But city leaders, including District 4 Council Member Greg Casar and Cronk, say Manley's retirement presents a rare opportunity. "The Reimaging Public Safety process, budget decoupling and department restructuring, and, most recently, the announcement of Chief Brian Manley's retirement provides a unique opportunity to work with our community to bring new leadership that aligns with our values and our commitment to equity and community engagement," Cronk said in a statement.
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A $500 million mixed-use development spanning 1,400 acres is coming to Southeast Austin, near Tesla’s headquarters at Giga Texas.
Plans for the development by Houston-based real estate firm Hines include 2,500 houses along with multi-family and townhomes, and commercial land. Hines is partnering with Trez Capital, Sumitomo Forestry and Texas-based Caravel Ventures.
The development, which is known as Mirador, will be located off the 130 Toll and Highway 71, which the developers say provides easy access to the Circuit of the Americas Formula 1 racetrack and other Austin attractions like restaurants, parks and live music venues.
Hines also boasts amenities like a 60-acre lake, over 600 acres of greenbelt, community parks, trails and a swimming pool.
“As Austin continues to grow into the tech epicenter of Texas, coupled with a supply-constrained market, the demand for new housing is at its highest,” Dustin Davidson, managing director at Hines, said. “Mirador will be critical in providing more options for Austin’s growing population and we are excited to work alongside our partners given they each provide a unique and valued perspective in single-family development.”
The local housing market has been hot in recent years, with home sales accelerating earlier in the pandemic. In July 2021, the Austin metro area hit its pricing peak at $478,000. As Austonia previously reported, the area has been expected to see the Tesla effect, with the new workforce driving up demand for housing and other services.
The single-family houses are expected to be developed over the course of six years, in phases. Construction on the homes is expected to start this year and home sales will begin in 2023.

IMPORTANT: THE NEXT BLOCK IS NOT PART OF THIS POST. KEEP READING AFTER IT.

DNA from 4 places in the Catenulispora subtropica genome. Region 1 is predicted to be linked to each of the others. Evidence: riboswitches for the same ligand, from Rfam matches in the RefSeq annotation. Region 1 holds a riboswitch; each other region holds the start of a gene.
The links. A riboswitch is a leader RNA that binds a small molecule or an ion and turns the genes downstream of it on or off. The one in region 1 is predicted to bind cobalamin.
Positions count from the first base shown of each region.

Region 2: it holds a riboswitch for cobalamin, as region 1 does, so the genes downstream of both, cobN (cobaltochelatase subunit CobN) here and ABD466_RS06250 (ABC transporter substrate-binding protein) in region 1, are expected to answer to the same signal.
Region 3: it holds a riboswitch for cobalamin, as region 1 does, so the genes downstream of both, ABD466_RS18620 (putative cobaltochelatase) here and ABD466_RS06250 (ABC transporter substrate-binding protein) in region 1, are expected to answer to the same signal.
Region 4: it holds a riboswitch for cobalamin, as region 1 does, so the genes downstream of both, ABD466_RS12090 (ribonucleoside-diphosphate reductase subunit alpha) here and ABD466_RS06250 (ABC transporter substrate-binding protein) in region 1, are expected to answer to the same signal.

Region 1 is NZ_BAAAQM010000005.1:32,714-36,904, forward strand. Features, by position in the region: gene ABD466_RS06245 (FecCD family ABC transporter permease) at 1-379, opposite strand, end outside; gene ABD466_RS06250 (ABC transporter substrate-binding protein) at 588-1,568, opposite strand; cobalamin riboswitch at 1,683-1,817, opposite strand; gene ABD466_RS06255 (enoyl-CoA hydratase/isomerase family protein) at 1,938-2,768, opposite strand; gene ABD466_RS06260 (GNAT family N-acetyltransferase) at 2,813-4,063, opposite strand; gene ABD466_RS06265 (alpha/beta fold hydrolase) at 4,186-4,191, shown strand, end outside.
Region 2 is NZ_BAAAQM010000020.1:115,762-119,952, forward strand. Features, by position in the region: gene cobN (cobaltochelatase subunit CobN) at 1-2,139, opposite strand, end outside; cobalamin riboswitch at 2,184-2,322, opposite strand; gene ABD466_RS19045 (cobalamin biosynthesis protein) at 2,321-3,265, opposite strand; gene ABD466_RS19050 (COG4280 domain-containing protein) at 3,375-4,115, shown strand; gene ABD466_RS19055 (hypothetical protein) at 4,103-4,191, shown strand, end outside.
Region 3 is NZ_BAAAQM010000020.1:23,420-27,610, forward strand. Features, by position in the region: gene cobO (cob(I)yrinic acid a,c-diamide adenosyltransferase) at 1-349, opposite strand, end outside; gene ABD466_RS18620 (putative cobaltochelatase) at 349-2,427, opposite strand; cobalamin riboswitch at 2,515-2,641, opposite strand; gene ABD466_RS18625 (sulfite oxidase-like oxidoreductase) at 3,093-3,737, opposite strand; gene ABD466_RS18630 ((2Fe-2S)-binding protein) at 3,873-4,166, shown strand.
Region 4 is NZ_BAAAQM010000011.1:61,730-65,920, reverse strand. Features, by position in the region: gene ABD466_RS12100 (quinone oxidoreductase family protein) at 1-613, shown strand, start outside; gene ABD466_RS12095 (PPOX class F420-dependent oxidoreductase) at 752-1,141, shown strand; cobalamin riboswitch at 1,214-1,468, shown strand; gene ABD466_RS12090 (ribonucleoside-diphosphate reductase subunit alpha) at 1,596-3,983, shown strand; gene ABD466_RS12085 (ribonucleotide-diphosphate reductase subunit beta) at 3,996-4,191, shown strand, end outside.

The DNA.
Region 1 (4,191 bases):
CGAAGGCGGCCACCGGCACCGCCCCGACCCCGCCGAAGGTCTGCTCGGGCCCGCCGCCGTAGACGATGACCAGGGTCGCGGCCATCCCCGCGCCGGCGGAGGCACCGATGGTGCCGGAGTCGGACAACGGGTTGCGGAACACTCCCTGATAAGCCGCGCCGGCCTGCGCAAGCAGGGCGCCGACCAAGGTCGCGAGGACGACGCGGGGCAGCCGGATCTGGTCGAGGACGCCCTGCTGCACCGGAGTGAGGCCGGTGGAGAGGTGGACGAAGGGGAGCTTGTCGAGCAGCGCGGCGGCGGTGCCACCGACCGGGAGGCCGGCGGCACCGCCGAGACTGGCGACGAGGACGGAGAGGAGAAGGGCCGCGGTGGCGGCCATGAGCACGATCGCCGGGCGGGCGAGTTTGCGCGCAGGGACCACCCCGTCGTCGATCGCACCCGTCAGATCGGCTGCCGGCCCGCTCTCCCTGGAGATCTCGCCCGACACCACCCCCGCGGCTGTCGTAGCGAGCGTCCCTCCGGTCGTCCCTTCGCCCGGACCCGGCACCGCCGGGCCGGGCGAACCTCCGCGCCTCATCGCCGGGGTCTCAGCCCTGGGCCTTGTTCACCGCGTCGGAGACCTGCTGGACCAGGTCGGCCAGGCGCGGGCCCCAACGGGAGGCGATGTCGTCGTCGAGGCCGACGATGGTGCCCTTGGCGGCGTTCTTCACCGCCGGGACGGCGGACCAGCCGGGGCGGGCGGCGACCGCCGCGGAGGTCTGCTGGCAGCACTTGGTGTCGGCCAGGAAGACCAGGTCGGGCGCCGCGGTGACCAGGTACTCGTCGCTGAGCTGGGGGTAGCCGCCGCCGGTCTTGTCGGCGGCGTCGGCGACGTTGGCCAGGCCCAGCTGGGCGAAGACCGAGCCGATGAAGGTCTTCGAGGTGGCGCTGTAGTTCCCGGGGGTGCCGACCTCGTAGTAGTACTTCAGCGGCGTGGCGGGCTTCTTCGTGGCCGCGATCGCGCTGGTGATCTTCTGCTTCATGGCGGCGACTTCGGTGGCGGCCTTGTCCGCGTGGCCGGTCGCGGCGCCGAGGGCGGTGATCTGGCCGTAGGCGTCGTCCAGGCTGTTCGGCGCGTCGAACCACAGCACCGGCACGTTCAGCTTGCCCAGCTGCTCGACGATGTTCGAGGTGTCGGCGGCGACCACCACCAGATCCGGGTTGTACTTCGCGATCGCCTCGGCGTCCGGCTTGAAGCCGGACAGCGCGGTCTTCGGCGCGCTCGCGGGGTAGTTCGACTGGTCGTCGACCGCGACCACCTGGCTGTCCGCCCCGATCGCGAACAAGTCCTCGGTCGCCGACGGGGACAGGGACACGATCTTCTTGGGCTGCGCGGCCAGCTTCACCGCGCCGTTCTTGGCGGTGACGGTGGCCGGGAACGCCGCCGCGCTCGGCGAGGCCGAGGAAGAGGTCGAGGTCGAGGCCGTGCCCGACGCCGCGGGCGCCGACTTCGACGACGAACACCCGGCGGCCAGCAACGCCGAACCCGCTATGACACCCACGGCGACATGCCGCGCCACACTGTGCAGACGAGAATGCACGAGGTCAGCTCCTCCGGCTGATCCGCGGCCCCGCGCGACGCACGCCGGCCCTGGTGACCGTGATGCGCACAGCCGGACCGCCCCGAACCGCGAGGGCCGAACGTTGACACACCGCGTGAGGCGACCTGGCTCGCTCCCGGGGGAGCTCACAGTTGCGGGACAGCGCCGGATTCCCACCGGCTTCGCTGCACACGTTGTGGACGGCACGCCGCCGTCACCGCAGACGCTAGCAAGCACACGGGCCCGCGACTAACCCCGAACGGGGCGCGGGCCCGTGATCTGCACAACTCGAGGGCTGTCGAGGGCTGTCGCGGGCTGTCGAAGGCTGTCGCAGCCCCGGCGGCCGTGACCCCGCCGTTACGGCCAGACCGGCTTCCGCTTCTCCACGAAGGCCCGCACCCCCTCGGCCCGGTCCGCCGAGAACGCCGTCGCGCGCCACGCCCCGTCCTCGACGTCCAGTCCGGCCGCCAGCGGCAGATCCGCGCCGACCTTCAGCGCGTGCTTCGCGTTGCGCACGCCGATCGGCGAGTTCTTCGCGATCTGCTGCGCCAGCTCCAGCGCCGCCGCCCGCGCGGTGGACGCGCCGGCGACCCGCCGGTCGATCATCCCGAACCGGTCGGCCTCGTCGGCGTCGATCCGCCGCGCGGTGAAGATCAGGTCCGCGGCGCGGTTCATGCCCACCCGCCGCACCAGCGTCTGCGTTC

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Editor's note: This story summarizes Sports Illustrated's story detailing Michael Center's involvement in the Varsity Blues college admissions scandal, based on interviews with SI's Jon Wertheim. Additionally, Austonia received comments from Michael Center, included in this story.
Confined to his couch, former Longhorns tennis coach Michael Center praised his players via FaceTime after the program he built produced the Longhorns’ first national championship in 2019—a bittersweet moment as Center faced federal charges as part of the Varsity Blues college admissions scandal.
His name dragged through the mud, Center was fired, arrested by the FBI and sentenced to six months in a Central Texas federal prison after pleading guilty to two charges related to mail fraud. And over a year after his release, Center told Sports Illustrated he doubts he was the only one in burnt orange involved.
When the Varsity Blues scandal broke out to the public in 2019, the investigation was a perfect storm for nationwide attention: Hollywood glamour, blue blood conspiracy and faith in the tried-and-true American education system came to a head as 33 movie stars and other elites were found guilty of paying more than $25 million to pave their children’s way into eight colleges, including the University of Texas.
UT was one of eight schools caught in the college admissions scandal. (Laura Figi/Austonia)
The figure behind Varsity Blues, “college consultant” Rick Singer, would plead guilty to four felony counts for faking SAT scores and bribing coaches at prominent universities for his elite clients—but not before throwing Center under the bus.
Singer's client, private equity executive Chris Schaepe, was looking for a way to bend UT's tight admissions policies for his son, who was seeking a position oddly as a manager on UT’s basketball team. Through a middleman, Singer contacted Center, who eventually agreed.
Schaepe's son hadn't played tennis since his freshman year of high school. It was a detail that Center says passed through plenty of hands before he was admitted, including "academic support staff, the compliance office, the sports supervisor and, ultimately, the athletic director," SI's Jon Wertheim writes.